Small Cas9 nucleases (<1,100 aa) can be delivered by AAV for in vivo genome editing and hold great promise for gene therapy. Although five small CRISPR/Cas9 systems have been employed for mammalian genome editing, the targeting scope remains limited due to the requirement for a PAM sequence (Jinek et al., 2012; Karvelis et al., 2015; Leenay et al., 2016). These five small CRISPR/Cas9 systems include SaCas9 (Ran et al., 2015), NmCas9 (Hou et al., 2013), CjCas9 (Kim et al., 2017), Nme2Cas9 (Edraki et al., 2018), and SauriCas9, which recognize target sequences associated with NNGRRT, N4GAYW/N4GYTT/N4GTCT, N4RYAC, N4CC, and NNGG PAMs, respectively. Exploration of Cas9 orthologs from different bacteria is another way to increase the targeting scope.
BlatCas9 is a compact Cas9 nuclease that has displayed activity in vitro and in plants (Karvelis et al., 2015). In this study, we demonstrate that BlatCas9 also enables genome editing in mammalian cells, extending the list of small CRISPR/Cas9 tools. Interestingly, our GFP reporter assay reveals that N4C PAM is editable by BlatCas9, expanding the targeting scope. We observed that BlatCas9 tolerates dinucleotide mismatches at positions 1–11, indicating that the specificity remains to be improved. Several strategies, including rational design and directed evolution, have been used for Cas9 specificity improvement (Kleinstiver et al., 2016; Slaymaker et al., 2016; Chen et al., 2017; Casini et al., 2018; Vakulskas et al., 2018). These strategies can also be used to improve BlatCas9 specificity in future work. With further development, we anticipate that BlatCas9 can be an important genome editing tool for both basic research and clinical applications.
Materials and Methods
Cell Culture and Transfection
A375 and HEK293T cells were maintained in Dulbecco’s modified Eagle medium (DMEM) supplemented with 10% FBS (Gibco), 100 U/ml penicillin, and 100 mg/ml streptomycin at 37°C and 5% CO2. HCT116 cells were maintained in McCoy’s 5A supplemented with 10% FBS (Gibco), 100 U/ml penicillin and 100 mg/ml streptomycin at 37°C and 5% CO2. For BlatCas9 PAM sequence screening, HEK293T cells were plated in 10-cm dishes and transfected at ∼60% confluency with BlatCas9-gRNA-expressing plasmid (15 μg) using Lipofectamine 2000 (Life Technologies). For genome editing of BlatCas9, cells were seeded on 12-well plates and transfected with BlatCas9-gRNA plasmid (1 μg) using Lipofectamine 3000 in Opti-MEM according to the manufacturer’s instructions. The transfected A375, HEK293T and HCT116 cells were selected using media supplemented with 10, 10, 10, and 7 μg/ml of blasticidin, respectively.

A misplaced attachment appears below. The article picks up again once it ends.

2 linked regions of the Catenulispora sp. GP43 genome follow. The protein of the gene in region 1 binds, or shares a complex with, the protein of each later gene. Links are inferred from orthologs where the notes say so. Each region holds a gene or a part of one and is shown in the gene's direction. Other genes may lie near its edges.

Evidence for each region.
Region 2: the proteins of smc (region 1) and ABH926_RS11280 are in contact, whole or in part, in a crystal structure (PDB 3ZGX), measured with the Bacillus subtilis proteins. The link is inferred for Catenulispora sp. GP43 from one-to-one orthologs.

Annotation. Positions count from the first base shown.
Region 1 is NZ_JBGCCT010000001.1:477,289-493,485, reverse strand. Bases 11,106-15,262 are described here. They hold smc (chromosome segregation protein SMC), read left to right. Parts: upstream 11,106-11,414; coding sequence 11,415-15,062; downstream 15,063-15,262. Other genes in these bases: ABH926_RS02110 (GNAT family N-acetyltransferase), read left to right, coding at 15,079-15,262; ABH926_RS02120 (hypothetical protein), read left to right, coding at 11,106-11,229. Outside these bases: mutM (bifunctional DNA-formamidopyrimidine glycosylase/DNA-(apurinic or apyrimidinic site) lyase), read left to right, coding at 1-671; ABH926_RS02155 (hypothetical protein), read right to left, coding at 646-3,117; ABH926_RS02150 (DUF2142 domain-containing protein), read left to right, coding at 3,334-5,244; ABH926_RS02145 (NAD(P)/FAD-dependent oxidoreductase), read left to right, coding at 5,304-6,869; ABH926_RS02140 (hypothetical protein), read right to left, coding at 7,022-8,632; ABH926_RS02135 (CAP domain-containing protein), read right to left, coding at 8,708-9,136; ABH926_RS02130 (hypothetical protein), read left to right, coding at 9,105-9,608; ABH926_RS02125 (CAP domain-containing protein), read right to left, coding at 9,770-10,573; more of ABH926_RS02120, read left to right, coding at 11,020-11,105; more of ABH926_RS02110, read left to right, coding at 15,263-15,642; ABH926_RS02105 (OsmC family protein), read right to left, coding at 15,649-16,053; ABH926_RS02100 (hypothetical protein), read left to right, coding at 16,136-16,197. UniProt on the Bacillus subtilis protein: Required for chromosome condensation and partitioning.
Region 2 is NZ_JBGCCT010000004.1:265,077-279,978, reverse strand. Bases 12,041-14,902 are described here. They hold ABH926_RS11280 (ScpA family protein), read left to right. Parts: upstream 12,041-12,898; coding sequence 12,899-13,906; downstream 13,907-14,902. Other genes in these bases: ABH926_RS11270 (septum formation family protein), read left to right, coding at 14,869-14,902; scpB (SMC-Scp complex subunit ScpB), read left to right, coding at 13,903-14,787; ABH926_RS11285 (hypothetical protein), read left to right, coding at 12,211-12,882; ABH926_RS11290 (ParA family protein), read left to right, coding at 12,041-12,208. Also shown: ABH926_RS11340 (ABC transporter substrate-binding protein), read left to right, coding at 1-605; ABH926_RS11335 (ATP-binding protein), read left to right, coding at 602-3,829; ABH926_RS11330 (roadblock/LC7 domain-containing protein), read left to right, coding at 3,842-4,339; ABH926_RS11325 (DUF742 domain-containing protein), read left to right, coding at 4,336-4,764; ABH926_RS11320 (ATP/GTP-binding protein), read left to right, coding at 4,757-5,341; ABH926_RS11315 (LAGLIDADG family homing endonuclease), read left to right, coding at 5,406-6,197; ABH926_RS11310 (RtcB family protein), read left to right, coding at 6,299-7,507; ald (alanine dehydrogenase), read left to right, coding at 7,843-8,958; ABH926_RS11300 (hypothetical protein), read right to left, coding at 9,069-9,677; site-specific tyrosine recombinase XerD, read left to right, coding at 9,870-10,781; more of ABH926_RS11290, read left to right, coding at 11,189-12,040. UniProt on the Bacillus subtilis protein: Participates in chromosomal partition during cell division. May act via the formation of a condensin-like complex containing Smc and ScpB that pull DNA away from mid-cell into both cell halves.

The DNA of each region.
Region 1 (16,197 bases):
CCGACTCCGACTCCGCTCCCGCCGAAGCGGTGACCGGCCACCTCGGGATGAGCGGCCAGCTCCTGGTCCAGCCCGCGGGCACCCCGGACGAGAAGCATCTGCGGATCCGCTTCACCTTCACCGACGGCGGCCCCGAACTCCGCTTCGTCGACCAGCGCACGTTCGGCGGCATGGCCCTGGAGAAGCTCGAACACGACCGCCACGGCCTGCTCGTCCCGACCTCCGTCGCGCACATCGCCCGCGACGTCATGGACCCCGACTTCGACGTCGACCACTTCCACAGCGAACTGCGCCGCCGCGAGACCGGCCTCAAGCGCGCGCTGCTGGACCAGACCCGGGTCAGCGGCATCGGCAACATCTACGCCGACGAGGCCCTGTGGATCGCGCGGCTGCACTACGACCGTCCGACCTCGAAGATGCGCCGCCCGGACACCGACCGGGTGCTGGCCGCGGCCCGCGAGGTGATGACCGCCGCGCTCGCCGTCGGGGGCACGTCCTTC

BlatCas9-gRNA expression plasmid construction: the vector backbone of pX601 (Addgene #107055) was used to express Cas9. First, the miniCMV promoter on pX601 was replaced by normal CMV promoter as follows: pX601 was digested with XbaI/Age1 to remove miniCMV promoter; normal CMV promoter was PCR-amplified from pCMV–ABEmax plasmid (Addgene #125648) using primers CMV-F/CMV-R, and cloned into linearized pX601 by T4 DNA ligation (NEB), resulting in the pAAV–CMV–SaCas9 plasmid. Second, the AAV–CMV–SaCas9 plasmid was PCR amplified by using primers pX601-F/pX601-R to remove SaCas9; human codon-optimized BlatCas9 gene was synthesized by HuaGene (Shanghai, China); BlatCas9 was cloned into the AAV–CMV–SaCas9 backbone by NEBuilder Assembly Tool (NEB) following the manufacturer’s instructions, resulting in AAV–CMV–BlatCas9. For the genome editing of BlatCas9, the fragment of the human codon-optimized BlatCas9 gene and the blasticidin gene was synthesized by HuaGene (Shanghai, China); the fragment was cloned into the AAV–CMV–SaCas9 backbone by the NEBuilder Assembly Tool (NEB) following the manufacturer’s instructions, resulting in AAV–CMV–BlatCas9–BSD. Sequences were verified by Sanger sequencing (GENEWIZ, Suzhou, China). The human-codon-optimized BlatCas9 sequence is available in Supplementary Figure S2. All target sequences can be found in Supplementary Table S1; all primers can be found in Supplementary Table S2.
PAM Sequence Analysis
Twenty base-pair sequences flanking the target sequence were used to fix the target sequence. Three nucleotides in front of a random sequence and GTGAGCAAGGGCG AGGAGCT were used to fix the 7-bp random sequence. Target sequences with in-frame mutations were used for PAM analysis. The 7-bp random sequence was extracted and visualized by WebLog3 (Crooks et al., 2004) and PAM wheel chart to demonstrate PAMs (Leenay et al., 2016).
Verification of PAM Sequence With GFP Reporter Constructs
Three GFP reporter plasmids containing different targets CTGGTCAGGAATGATCTGGAGACCCAGA, CCCCAACAG AGGTAGCCAAGAGCCCCAA and GGTCGAAGTTGGCCG TCAGGTGGTCGAA were constructed. Each plasmid was packed into a lentivirus to generate stable cell lines. To remove background mutations that induce GFP expression, the GFP-negative cells were sorted by the MoFlo XDP machine. The sorted cells were seeded into 24 wells and transfected with AAV–CMV–BlatCas9–BSD plasmid (800 ng) by Lipofectamine 2000 (Life Technologies). Three days after editing and selecting (10 μg/ml of blasticidin), the GFP-positive cells were analyzed on the Calibur instrument (BD). Data were analyzed using FlowJo.